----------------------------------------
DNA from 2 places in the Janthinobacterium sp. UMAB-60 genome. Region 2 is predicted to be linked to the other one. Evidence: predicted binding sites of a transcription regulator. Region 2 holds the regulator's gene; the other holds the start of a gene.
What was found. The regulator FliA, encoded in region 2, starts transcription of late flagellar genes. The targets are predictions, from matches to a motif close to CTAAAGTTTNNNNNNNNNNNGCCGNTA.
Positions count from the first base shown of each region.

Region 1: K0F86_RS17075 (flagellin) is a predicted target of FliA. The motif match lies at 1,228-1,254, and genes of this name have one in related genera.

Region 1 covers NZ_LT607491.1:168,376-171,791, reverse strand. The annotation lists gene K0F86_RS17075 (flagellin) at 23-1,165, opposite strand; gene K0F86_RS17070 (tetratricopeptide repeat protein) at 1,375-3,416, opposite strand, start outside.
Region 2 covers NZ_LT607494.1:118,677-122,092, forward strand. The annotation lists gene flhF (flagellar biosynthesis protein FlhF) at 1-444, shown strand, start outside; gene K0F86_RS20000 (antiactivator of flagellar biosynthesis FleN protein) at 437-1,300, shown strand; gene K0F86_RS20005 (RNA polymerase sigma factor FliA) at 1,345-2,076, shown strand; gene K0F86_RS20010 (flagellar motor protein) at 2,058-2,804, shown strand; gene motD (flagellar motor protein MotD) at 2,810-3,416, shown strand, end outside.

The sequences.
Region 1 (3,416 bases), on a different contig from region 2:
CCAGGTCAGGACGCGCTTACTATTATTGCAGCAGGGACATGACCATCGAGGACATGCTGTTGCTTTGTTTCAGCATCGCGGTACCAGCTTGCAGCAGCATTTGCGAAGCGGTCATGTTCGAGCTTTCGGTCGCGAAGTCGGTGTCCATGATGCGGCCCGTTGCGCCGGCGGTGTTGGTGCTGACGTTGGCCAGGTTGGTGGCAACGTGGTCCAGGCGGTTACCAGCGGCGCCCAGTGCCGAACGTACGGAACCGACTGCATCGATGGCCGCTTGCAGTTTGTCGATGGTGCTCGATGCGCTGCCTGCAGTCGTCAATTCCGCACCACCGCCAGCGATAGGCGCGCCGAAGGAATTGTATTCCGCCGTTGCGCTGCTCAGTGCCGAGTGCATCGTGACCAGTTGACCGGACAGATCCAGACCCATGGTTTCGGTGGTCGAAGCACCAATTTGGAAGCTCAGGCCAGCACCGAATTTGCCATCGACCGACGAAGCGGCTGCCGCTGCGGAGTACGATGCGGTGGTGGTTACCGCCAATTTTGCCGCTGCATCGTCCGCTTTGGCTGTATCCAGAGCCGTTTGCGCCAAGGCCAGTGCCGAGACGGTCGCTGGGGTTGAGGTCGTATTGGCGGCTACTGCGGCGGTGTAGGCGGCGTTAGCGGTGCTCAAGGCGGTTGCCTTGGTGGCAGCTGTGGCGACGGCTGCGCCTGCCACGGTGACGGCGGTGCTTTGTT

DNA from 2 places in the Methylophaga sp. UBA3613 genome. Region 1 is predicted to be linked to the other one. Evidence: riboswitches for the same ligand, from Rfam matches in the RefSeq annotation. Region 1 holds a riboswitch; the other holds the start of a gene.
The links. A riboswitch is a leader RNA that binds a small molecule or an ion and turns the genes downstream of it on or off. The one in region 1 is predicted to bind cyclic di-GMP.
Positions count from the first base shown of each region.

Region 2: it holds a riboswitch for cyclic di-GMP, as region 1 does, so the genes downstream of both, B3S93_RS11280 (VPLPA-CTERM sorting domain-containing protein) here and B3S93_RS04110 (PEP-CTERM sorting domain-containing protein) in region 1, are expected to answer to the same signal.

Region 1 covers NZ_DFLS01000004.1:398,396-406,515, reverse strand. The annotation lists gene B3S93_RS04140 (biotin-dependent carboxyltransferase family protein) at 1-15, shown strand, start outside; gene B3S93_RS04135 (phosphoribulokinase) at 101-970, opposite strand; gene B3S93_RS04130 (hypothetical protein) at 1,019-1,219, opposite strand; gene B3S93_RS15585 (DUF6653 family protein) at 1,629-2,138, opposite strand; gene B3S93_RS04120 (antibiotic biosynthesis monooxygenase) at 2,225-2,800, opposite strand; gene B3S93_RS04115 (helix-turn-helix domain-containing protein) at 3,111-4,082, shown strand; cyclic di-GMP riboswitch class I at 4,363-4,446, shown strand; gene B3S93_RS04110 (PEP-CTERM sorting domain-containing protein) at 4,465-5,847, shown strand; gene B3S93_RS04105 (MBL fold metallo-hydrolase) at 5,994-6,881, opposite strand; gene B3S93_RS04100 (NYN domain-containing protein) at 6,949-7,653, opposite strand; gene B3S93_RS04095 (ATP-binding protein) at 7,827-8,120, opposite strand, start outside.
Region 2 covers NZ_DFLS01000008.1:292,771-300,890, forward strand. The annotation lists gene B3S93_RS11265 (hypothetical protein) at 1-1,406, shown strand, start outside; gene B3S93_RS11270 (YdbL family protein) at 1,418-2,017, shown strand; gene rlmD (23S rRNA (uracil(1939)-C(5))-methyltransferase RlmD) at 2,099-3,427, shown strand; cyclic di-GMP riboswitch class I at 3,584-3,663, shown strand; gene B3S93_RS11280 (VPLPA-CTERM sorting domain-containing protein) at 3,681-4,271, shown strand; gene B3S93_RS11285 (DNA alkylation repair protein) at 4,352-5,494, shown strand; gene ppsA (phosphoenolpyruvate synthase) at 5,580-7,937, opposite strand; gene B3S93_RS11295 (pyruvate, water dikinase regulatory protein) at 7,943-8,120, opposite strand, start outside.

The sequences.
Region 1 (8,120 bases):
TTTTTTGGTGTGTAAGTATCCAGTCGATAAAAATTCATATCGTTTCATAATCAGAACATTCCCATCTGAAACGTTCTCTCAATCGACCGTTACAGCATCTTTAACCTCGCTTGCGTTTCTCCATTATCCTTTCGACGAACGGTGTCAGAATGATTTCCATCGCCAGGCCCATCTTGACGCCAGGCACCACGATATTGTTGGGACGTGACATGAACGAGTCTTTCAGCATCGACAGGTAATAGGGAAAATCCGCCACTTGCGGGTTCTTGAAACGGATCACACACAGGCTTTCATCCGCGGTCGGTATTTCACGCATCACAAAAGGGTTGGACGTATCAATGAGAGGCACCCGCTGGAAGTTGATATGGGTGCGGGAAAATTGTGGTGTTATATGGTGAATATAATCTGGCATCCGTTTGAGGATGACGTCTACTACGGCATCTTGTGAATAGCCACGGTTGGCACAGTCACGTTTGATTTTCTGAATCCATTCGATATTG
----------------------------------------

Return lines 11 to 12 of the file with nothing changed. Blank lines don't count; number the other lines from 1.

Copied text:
The links. A riboswitch is a leader RNA that binds a small molecule or an ion and turns the genes downstream of it on or off. The one in region 1 is predicted to bind cyclic di-GMP.
Positions count from the first base shown of each region.